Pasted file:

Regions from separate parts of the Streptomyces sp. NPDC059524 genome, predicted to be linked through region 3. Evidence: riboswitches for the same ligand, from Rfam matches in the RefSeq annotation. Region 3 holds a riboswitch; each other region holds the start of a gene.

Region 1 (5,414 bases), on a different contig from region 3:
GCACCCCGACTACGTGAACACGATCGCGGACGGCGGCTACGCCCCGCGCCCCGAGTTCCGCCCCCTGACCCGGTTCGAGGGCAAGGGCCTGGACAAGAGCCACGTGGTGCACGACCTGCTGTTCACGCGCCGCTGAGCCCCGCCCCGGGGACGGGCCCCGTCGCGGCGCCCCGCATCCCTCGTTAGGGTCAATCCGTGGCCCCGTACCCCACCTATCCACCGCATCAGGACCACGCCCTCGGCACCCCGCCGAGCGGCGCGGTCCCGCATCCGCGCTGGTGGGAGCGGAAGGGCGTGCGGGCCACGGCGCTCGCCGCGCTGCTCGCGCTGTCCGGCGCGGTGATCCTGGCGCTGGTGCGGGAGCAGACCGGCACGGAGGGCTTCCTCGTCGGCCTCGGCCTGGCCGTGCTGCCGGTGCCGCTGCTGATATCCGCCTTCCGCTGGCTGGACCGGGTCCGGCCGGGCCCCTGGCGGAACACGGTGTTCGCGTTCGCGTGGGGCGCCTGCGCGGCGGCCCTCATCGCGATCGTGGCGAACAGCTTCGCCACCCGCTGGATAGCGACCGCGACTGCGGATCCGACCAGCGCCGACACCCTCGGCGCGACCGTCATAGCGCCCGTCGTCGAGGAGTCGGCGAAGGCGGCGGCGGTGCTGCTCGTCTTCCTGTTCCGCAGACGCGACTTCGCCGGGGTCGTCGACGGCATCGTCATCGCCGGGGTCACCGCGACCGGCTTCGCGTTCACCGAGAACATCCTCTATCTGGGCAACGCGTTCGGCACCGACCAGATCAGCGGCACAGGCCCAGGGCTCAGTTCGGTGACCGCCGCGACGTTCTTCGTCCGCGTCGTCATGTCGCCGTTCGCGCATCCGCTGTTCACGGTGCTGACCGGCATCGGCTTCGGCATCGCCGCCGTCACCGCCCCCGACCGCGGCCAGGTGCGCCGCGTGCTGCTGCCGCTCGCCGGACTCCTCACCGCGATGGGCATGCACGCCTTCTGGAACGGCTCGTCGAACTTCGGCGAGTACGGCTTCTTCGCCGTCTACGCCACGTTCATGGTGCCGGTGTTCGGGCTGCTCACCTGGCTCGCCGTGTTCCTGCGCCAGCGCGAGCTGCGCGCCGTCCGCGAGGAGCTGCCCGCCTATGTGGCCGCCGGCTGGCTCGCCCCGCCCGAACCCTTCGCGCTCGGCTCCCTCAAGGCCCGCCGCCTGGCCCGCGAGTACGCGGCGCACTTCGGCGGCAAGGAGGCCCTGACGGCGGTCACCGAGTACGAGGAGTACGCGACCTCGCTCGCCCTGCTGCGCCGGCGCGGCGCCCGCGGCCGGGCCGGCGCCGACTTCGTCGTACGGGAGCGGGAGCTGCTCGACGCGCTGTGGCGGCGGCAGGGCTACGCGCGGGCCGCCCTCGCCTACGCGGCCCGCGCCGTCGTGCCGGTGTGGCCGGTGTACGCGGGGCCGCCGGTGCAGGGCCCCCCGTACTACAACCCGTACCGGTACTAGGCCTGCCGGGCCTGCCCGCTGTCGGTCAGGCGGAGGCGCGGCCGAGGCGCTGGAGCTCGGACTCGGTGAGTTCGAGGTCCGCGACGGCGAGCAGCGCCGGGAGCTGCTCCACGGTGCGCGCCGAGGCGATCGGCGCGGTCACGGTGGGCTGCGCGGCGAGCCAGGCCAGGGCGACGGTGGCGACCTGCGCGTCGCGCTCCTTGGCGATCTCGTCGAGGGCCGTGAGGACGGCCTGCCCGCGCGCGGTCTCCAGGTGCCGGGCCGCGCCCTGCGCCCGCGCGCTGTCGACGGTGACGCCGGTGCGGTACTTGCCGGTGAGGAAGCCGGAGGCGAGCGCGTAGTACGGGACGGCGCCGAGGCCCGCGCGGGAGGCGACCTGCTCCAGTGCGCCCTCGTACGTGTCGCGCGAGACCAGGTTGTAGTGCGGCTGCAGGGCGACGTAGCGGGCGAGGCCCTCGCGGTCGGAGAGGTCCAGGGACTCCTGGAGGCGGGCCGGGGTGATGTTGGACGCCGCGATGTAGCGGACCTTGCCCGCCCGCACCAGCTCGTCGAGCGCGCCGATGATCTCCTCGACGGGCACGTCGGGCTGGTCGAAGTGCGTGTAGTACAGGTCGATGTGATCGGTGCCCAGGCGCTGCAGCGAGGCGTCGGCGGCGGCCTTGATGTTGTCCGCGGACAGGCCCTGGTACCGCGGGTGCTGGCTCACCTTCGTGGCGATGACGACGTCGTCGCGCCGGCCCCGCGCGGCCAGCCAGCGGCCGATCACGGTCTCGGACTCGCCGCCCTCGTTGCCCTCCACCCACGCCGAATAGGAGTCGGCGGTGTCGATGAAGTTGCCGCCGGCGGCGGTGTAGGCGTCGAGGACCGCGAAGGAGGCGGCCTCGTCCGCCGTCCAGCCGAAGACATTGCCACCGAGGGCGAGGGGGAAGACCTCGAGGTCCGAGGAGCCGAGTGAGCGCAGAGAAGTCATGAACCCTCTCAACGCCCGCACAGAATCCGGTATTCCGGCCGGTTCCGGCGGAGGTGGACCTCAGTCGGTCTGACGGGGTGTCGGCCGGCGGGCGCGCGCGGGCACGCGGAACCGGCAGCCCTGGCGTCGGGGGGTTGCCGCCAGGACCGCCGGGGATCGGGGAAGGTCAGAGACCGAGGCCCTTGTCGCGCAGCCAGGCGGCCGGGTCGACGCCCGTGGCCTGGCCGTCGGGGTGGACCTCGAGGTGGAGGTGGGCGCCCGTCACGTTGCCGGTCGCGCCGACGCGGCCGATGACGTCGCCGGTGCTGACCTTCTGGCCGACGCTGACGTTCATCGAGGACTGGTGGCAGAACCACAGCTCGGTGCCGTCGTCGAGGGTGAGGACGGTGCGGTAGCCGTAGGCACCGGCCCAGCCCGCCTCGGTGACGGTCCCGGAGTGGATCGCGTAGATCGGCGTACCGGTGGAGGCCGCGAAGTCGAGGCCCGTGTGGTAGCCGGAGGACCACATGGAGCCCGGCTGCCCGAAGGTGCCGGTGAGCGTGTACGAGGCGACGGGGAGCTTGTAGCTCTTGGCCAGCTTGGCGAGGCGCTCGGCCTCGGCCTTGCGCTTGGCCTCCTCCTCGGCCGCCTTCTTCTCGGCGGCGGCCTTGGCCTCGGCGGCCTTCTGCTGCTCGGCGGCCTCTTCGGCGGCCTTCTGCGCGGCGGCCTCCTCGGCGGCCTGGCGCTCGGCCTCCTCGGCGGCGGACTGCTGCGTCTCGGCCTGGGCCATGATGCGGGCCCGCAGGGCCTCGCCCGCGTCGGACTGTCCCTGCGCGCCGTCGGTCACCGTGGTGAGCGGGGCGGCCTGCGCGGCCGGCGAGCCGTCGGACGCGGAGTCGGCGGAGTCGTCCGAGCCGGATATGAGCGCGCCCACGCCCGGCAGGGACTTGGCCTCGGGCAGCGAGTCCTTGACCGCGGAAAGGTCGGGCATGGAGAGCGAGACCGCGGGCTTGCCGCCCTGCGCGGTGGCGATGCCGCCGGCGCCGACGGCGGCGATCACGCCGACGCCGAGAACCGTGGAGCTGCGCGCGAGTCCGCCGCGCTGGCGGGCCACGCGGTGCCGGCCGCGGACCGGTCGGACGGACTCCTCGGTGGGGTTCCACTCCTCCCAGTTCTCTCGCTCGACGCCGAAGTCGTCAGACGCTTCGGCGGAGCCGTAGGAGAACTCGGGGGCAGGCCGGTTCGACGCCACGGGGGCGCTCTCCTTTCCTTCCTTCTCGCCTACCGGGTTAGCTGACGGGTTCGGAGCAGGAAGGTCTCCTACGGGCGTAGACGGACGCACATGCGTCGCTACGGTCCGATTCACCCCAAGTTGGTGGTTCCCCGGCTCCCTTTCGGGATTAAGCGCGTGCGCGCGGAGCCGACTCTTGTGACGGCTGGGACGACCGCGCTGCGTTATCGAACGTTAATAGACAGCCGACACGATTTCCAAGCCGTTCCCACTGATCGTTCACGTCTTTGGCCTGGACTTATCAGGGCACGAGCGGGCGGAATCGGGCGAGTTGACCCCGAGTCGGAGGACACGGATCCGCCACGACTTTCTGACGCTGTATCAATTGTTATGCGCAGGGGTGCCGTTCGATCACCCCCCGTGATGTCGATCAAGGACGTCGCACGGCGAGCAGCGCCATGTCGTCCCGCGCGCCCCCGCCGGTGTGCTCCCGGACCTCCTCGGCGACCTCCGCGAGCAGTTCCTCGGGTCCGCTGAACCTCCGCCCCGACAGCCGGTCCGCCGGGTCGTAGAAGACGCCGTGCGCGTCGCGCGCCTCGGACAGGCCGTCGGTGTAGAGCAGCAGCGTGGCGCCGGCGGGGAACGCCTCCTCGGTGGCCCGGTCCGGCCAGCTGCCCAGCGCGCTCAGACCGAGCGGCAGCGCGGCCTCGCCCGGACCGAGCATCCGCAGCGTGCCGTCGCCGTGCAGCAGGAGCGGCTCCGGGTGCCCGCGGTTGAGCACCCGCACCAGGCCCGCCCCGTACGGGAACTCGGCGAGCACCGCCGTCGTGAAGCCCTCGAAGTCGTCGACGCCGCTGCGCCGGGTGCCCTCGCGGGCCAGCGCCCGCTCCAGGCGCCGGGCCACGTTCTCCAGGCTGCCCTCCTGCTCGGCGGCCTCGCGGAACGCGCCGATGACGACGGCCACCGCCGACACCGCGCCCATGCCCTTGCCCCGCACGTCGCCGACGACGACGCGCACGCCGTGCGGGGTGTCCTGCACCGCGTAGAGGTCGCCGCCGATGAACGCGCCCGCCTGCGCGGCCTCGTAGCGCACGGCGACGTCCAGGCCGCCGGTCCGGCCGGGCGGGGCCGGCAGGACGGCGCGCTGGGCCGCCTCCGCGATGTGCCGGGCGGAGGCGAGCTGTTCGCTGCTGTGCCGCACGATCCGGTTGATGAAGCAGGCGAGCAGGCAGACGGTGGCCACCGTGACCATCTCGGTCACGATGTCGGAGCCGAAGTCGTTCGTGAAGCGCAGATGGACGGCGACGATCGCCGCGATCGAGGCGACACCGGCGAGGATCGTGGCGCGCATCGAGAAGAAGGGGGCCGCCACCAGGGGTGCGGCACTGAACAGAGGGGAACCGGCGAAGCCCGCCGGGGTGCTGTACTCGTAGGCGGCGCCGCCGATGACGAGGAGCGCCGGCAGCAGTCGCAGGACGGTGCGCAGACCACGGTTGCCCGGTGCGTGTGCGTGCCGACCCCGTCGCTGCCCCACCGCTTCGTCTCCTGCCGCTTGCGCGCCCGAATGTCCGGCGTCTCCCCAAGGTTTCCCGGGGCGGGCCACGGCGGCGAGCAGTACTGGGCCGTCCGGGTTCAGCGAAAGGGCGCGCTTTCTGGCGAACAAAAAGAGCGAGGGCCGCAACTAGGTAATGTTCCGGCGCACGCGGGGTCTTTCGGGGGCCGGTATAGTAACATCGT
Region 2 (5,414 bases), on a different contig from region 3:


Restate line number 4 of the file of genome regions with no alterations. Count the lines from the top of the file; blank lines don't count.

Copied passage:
Region 2 (5,414 bases), on a different contig from region 3: